After reading Stein’s “Portraits and Repetitions” from Lectures in America, I found myself again thinking of the 1924 film Ballet Mécanique. (I am also reminded of Emily Lutenski’s assertion that, as scholars, we often find what we are looking for. It seems that all things have a way of drawing me back to early film…) For me, putting these two works in conversation helps to formulate a way of thinking about Stein that lets Stein remain Stein and still be pleasurable. Because, see, despite the maddening quality of Stein’s work, I actually do find her writing lovely and, well, maybe not fun per se, but definitely a kind of enjoyable.
Ballet Mécanique is French film by the Dadaist painter Fernand Léger and Futurist composer George Antheil. In true avant-garde fashion, the original score calls for such strange things as over a dozen pianos, several machines, and a pair of airplane propellers. In the film, various disparate images—including female body parts, mannequin hands, hardware, machines and hats—are cut together in montage style without verbal commentary; in its titles, this short film haughtily purports to be “le premier film sans scenario”, or the first film without a script. Like Stein’s work, this is a new form of portraiture, one that fuses the machine and object with the human. Although the filmmaker is a Dadaist—and I agree with recent scholarship that Stein shares little in common with the avant-garde poets—this is a remarkably tight and well-crafted film that echoes Stein’s controlled lack of control. Images recur but never are they viewed the same. The viewer makes her own connections, perhaps, but what is more important is the immediacy of the viewing experience. I’m tempted to call this an amnesiac way of seeing. Stein’s works—I keep thinking of Tender Buttons in particular—and Ballet Mécanique both insist on being accepted on their own terms. Both function as critical statements as well, insofar as they require, and describe in their form, a new way of viewing/reading.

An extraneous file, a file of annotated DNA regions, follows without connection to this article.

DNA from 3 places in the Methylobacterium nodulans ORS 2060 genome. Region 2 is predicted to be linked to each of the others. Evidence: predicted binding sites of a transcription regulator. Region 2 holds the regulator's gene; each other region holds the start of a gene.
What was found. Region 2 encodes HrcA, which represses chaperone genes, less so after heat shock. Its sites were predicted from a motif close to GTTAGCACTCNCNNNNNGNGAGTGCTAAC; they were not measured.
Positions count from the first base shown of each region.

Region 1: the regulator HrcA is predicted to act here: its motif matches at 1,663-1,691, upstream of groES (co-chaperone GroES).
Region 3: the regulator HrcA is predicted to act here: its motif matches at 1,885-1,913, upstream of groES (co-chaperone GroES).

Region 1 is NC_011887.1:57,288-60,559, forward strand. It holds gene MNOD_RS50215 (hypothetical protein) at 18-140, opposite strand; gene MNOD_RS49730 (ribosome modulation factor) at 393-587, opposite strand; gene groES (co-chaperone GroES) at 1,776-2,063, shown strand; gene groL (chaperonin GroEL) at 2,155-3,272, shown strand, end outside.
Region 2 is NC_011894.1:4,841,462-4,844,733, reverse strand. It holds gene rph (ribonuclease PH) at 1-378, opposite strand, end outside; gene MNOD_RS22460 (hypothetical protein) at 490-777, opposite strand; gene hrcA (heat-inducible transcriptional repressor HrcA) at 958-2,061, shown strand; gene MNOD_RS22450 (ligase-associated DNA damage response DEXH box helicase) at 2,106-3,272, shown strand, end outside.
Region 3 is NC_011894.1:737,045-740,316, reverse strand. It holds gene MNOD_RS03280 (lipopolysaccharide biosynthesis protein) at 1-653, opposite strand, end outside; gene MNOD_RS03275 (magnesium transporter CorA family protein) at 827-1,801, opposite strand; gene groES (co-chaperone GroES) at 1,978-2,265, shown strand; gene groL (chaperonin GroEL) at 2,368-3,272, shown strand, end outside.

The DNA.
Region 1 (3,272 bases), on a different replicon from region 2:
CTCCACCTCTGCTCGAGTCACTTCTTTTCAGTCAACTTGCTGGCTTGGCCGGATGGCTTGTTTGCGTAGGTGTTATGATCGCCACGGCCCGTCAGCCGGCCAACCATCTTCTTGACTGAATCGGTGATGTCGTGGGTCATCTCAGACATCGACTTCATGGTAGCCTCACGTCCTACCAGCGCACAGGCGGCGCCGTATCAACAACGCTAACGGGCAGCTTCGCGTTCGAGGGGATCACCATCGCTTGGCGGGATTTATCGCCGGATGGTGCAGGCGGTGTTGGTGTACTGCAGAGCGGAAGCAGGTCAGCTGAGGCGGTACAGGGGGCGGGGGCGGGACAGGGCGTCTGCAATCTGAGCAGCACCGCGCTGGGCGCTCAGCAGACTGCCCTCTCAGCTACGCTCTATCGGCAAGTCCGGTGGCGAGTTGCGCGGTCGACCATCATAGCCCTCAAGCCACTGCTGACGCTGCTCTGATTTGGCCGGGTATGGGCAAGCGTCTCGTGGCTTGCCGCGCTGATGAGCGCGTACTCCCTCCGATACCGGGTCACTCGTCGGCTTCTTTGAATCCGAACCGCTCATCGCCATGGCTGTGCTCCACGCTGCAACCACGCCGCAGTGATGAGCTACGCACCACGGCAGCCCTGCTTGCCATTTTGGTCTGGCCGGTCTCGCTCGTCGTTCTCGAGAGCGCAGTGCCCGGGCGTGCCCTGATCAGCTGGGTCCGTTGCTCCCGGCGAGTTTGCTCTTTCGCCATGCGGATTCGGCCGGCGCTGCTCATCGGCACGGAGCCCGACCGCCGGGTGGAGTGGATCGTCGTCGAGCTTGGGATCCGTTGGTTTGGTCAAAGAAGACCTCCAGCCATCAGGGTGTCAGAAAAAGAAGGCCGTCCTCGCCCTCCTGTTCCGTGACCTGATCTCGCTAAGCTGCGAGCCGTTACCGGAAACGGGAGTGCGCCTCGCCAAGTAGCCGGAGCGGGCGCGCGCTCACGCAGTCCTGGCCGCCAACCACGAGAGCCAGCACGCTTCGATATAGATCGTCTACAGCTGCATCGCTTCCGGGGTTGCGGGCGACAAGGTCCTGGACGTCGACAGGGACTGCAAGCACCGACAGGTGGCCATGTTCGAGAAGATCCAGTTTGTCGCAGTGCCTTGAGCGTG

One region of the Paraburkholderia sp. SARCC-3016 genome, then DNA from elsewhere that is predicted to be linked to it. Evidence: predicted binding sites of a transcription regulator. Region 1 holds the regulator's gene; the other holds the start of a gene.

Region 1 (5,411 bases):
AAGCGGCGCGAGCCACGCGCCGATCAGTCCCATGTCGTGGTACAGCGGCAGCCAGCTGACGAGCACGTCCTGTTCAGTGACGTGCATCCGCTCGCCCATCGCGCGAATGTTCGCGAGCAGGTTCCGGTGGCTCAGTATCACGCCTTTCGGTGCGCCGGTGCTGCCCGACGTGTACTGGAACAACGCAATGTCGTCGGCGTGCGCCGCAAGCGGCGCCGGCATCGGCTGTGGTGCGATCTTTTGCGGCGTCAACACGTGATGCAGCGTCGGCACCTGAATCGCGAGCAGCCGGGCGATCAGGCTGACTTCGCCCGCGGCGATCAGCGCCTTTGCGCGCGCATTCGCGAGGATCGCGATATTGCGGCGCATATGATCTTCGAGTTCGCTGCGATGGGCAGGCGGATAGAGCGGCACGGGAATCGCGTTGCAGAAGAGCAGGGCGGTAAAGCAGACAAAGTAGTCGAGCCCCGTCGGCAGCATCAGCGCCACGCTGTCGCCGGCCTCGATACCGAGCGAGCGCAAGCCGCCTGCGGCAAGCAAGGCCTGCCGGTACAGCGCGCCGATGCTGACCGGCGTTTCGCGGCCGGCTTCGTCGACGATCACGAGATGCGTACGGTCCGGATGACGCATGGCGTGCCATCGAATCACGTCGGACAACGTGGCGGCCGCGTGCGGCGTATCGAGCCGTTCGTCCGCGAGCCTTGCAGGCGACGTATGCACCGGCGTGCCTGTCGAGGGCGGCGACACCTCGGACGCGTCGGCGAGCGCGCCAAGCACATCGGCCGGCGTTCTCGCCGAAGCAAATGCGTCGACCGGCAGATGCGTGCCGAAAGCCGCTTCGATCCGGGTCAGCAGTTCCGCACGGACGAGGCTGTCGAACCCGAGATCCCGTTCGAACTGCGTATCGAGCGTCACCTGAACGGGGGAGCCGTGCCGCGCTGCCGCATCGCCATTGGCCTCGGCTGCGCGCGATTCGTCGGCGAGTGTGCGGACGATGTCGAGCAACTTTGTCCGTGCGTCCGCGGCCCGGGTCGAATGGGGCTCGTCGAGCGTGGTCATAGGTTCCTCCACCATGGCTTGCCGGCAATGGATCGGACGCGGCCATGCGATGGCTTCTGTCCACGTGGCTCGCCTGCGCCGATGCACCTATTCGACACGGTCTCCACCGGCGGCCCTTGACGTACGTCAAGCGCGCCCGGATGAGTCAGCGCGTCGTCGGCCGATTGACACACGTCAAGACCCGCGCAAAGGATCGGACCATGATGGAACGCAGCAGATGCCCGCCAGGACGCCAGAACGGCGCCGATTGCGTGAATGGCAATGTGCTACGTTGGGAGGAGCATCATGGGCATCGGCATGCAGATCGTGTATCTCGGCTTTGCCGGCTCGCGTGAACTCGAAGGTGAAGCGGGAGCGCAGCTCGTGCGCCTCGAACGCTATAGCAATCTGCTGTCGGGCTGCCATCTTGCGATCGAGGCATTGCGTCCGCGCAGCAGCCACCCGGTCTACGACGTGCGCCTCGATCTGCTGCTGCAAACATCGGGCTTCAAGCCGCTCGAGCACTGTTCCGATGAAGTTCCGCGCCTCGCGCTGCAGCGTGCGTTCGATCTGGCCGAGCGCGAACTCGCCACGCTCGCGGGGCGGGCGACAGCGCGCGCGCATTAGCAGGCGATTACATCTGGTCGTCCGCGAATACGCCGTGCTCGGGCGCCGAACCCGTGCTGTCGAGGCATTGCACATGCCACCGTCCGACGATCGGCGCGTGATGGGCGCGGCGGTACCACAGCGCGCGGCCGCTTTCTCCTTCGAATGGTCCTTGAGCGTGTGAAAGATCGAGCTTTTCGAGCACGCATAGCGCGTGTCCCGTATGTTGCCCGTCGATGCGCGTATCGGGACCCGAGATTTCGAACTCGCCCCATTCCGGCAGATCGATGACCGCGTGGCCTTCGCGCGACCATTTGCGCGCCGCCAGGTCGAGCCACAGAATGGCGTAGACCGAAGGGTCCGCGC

All of this dovetails nicely with Bill Brown’s assertion that the thing in the object becomes visible when its functionality is removed. In many ways, Stein’s language works like this. Removed from its obvious function—narrative—we become hyper aware of the word as word. Likewise, the objects in Ballet Mécanique are divorced from their function as machines, as are the images divorced from any script. And if we are bonkers enough to give in to this madness, I’d argue that each tiny moment becomes its own unique pleasure.